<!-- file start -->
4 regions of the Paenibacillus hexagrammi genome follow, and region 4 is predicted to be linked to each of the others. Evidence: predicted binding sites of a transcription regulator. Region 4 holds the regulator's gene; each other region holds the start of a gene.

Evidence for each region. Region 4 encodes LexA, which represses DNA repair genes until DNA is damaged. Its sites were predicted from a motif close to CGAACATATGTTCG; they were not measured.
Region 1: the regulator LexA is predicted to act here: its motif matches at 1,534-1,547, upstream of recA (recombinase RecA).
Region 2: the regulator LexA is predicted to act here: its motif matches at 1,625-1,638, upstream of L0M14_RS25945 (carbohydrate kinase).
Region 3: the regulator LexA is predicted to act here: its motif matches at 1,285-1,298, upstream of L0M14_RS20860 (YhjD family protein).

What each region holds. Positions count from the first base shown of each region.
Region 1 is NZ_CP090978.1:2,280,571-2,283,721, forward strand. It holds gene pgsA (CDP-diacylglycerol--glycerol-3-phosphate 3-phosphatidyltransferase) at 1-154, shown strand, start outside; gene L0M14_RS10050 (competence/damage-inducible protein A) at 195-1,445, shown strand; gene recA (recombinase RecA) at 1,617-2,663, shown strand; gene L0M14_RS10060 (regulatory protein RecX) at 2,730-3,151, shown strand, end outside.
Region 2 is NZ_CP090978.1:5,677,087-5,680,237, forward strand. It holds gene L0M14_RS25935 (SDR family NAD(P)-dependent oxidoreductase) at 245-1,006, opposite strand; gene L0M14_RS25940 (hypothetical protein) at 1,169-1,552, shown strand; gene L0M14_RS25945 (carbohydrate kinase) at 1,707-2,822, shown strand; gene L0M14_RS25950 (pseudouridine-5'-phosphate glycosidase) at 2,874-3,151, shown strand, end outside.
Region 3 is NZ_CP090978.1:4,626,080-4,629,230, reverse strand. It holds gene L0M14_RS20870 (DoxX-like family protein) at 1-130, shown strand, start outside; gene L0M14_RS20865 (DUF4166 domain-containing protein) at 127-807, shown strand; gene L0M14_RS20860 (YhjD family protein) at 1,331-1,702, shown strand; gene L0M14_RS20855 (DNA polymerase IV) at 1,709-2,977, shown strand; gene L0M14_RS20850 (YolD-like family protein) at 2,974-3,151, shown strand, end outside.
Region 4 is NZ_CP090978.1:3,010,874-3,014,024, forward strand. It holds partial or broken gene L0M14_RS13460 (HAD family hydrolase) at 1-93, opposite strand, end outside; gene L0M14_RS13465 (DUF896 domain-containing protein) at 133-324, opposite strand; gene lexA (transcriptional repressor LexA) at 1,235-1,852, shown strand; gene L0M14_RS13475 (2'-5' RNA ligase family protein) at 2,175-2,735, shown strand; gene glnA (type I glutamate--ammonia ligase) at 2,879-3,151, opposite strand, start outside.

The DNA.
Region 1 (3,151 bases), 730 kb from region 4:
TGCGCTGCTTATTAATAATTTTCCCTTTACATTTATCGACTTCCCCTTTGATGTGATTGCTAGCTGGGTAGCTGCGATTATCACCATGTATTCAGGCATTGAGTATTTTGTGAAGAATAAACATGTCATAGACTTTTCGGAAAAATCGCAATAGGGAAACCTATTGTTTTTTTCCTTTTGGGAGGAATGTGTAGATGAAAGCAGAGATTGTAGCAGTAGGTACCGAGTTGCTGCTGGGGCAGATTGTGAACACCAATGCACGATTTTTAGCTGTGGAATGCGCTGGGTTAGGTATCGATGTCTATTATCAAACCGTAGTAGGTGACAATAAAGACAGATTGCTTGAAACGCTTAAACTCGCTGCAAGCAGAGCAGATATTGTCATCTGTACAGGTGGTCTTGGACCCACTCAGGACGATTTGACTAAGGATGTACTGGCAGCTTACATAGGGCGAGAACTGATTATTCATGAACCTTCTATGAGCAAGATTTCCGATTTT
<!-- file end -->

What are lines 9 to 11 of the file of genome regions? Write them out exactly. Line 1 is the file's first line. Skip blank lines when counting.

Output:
Region 3 is NZ_CP090978.1:4,626,080-4,629,230, reverse strand. It holds gene L0M14_RS20870 (DoxX-like family protein) at 1-130, shown strand, start outside; gene L0M14_RS20865 (DUF4166 domain-containing protein) at 127-807, shown strand; gene L0M14_RS20860 (YhjD family protein) at 1,331-1,702, shown strand; gene L0M14_RS20855 (DNA polymerase IV) at 1,709-2,977, shown strand; gene L0M14_RS20850 (YolD-like family protein) at 2,974-3,151, shown strand, end outside.
Region 4 is NZ_CP090978.1:3,010,874-3,014,024, forward strand. It holds partial or broken gene L0M14_RS13460 (HAD family hydrolase) at 1-93, opposite strand, end outside; gene L0M14_RS13465 (DUF896 domain-containing protein) at 133-324, opposite strand; gene lexA (transcriptional repressor LexA) at 1,235-1,852, shown strand; gene L0M14_RS13475 (2'-5' RNA ligase family protein) at 2,175-2,735, shown strand; gene glnA (type I glutamate--ammonia ligase) at 2,879-3,151, opposite strand, start outside.

The DNA.